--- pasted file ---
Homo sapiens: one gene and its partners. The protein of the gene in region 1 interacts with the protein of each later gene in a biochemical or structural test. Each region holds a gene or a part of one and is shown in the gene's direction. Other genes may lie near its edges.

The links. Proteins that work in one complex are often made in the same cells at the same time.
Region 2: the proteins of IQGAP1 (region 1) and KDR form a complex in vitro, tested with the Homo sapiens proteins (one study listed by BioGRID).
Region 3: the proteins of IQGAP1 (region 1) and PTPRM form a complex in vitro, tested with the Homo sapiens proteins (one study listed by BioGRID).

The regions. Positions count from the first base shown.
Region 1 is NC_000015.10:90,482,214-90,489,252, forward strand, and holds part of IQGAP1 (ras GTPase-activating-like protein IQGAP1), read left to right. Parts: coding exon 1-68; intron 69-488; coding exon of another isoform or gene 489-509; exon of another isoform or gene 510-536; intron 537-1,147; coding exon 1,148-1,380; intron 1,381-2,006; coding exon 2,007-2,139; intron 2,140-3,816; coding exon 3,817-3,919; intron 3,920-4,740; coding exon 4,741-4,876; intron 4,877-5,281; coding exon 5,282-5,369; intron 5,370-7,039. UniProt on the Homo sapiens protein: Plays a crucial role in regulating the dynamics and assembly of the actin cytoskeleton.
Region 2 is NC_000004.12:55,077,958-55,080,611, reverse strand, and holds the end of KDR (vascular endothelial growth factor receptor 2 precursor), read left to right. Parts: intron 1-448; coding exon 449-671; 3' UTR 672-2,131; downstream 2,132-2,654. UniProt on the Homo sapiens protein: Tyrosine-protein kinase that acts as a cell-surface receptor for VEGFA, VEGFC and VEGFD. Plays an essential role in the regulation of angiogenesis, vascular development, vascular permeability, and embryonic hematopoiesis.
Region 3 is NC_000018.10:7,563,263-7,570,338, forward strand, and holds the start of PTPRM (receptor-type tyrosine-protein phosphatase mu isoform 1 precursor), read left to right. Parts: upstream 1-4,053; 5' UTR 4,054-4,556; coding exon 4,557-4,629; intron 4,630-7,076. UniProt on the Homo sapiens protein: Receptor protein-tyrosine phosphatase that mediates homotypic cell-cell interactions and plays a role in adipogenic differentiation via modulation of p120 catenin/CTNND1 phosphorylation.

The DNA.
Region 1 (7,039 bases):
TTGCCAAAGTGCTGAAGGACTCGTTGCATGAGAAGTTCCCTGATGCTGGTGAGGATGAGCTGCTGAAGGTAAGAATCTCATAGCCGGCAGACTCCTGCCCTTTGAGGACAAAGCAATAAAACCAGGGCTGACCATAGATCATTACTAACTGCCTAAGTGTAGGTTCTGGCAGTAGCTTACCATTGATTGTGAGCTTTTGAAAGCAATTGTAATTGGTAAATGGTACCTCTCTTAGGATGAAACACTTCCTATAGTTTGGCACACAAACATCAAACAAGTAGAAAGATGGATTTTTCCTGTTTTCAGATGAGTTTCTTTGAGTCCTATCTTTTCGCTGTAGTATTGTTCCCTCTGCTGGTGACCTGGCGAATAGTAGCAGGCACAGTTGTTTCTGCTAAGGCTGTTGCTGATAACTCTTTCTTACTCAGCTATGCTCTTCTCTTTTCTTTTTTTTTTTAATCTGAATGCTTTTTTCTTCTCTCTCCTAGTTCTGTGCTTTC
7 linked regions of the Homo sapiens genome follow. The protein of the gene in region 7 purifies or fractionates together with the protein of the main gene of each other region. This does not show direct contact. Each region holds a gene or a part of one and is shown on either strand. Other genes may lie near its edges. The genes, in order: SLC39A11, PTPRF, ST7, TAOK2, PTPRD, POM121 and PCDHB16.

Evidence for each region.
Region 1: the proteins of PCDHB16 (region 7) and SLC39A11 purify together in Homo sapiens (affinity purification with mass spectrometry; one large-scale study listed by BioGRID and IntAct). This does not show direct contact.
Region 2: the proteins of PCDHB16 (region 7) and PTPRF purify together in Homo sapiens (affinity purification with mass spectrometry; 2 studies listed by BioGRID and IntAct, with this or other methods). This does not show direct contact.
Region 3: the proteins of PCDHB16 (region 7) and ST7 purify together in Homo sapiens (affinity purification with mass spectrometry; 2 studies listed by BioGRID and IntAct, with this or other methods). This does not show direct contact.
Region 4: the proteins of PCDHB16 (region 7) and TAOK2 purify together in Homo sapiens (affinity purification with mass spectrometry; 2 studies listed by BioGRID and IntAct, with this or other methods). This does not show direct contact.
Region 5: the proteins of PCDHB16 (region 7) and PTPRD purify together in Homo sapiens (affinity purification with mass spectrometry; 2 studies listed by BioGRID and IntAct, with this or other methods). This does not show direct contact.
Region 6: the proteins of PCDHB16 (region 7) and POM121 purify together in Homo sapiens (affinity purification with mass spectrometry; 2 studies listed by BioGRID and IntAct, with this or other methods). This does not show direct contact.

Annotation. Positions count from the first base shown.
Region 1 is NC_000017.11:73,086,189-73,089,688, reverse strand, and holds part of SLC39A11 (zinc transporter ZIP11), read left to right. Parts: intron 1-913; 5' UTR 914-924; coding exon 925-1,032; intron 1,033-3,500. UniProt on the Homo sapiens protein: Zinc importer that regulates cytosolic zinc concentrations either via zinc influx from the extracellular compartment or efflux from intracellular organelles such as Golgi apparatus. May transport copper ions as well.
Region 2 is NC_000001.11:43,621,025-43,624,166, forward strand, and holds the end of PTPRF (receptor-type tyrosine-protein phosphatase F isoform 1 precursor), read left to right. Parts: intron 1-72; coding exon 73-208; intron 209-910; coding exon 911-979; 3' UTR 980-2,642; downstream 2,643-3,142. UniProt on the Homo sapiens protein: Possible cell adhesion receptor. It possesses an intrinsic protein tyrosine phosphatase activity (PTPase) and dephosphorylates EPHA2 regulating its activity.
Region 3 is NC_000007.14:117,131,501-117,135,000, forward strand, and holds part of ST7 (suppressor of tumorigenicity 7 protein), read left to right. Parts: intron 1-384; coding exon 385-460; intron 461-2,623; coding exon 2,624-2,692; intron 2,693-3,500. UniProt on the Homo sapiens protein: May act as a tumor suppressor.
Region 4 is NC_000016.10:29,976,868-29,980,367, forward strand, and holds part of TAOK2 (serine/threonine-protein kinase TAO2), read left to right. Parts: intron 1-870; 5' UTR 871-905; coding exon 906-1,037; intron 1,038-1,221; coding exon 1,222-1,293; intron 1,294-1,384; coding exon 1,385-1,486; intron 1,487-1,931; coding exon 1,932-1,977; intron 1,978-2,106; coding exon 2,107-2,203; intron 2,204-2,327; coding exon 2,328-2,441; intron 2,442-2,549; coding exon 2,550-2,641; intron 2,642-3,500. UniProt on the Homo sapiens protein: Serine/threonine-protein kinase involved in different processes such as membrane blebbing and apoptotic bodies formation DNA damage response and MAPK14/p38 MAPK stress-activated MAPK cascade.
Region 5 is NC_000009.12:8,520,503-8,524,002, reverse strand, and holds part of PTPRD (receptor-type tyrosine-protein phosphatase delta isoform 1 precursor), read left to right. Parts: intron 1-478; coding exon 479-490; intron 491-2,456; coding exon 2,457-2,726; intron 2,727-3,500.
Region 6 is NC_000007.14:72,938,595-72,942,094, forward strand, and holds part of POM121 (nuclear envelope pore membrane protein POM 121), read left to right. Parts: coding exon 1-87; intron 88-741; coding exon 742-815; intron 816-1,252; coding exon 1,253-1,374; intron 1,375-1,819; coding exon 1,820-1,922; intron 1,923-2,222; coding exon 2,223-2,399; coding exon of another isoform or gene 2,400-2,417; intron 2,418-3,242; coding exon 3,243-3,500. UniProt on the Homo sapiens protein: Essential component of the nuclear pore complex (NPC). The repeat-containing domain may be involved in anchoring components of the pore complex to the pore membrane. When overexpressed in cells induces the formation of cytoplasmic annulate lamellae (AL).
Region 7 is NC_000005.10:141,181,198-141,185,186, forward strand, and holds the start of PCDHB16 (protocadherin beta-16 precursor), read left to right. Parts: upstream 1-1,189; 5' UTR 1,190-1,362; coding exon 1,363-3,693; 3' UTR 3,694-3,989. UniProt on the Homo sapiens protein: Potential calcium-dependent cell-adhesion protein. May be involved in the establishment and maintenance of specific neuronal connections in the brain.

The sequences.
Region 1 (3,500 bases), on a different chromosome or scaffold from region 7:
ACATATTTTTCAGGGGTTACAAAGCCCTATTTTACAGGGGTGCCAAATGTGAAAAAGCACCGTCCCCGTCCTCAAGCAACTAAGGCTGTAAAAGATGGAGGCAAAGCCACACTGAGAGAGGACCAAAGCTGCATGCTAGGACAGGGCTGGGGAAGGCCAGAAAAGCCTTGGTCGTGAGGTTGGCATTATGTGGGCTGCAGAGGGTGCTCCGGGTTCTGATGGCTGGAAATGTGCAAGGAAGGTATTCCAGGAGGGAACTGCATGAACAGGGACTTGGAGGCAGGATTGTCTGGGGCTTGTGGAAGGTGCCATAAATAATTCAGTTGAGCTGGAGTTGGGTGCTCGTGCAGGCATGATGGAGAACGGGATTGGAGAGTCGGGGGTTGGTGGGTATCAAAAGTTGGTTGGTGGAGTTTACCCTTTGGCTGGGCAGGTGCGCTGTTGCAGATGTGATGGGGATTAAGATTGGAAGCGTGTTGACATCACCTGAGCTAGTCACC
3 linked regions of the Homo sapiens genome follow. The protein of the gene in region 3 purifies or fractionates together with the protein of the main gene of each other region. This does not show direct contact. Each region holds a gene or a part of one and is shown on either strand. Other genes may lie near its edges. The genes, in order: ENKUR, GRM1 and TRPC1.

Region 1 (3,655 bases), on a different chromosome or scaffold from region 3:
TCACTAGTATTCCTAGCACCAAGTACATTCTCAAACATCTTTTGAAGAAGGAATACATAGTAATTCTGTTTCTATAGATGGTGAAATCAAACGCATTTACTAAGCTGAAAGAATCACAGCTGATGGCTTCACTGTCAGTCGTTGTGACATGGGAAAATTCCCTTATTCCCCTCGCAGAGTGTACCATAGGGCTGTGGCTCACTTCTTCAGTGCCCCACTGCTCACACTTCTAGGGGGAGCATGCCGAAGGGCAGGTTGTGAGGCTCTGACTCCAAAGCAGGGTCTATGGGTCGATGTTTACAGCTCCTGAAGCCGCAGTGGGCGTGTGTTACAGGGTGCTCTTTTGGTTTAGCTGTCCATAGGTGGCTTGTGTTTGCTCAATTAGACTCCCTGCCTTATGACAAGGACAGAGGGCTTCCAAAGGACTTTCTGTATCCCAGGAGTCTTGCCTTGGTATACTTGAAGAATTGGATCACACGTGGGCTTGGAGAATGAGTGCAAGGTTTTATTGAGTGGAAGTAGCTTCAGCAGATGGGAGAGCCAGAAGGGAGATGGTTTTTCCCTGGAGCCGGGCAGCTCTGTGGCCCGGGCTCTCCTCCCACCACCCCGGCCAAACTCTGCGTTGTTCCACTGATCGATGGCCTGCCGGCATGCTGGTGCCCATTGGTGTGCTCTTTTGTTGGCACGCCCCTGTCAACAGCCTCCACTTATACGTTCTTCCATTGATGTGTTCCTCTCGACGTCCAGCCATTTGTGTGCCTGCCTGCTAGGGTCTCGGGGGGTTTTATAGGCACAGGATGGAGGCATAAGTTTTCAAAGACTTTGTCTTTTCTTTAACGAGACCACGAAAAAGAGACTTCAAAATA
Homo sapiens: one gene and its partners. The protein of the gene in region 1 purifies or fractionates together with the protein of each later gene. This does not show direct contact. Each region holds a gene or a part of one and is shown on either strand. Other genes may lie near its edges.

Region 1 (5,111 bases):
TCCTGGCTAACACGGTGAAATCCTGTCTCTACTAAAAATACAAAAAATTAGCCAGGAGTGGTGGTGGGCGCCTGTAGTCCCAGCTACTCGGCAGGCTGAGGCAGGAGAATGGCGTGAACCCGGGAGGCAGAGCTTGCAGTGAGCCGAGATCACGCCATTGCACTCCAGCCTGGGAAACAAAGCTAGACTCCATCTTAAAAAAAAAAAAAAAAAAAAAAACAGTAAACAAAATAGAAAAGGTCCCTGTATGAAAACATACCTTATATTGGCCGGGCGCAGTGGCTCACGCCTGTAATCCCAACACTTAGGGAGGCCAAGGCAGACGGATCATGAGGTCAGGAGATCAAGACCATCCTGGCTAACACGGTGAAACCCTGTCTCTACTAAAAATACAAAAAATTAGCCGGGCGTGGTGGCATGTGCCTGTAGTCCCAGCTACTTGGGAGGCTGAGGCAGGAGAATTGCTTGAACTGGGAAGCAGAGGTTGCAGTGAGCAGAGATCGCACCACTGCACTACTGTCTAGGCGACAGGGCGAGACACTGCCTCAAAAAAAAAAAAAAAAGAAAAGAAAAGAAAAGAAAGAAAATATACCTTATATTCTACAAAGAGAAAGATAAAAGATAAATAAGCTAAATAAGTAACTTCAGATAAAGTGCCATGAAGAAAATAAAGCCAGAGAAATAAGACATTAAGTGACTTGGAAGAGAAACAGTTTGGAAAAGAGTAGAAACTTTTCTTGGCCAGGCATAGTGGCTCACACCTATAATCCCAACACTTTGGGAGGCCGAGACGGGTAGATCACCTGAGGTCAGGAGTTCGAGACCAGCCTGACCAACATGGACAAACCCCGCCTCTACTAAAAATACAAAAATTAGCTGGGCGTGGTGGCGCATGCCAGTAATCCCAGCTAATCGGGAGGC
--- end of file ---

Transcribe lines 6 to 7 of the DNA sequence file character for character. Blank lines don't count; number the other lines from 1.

Region 1 is NC_000015.10:90,482,214-90,489,252, forward strand, and holds part of IQGAP1 (ras GTPase-activating-like protein IQGAP1), read left to right. Parts: coding exon 1-68; intron 69-488; coding exon of another isoform or gene 489-509; exon of another isoform or gene 510-536; intron 537-1,147; coding exon 1,148-1,380; intron 1,381-2,006; coding exon 2,007-2,139; intron 2,140-3,816; coding exon 3,817-3,919; intron 3,920-4,740; coding exon 4,741-4,876; intron 4,877-5,281; coding exon 5,282-5,369; intron 5,370-7,039. UniProt on the Homo sapiens protein: Plays a crucial role in regulating the dynamics and assembly of the actin cytoskeleton.
Region 2 is NC_000004.12:55,077,958-55,080,611, reverse strand, and holds the end of KDR (vascular endothelial growth factor receptor 2 precursor), read left to right. Parts: intron 1-448; coding exon 449-671; 3' UTR 672-2,131; downstream 2,132-2,654. UniProt on the Homo sapiens protein: Tyrosine-protein kinase that acts as a cell-surface receptor for VEGFA, VEGFC and VEGFD. Plays an essential role in the regulation of angiogenesis, vascular development, vascular permeability, and embryonic hematopoiesis.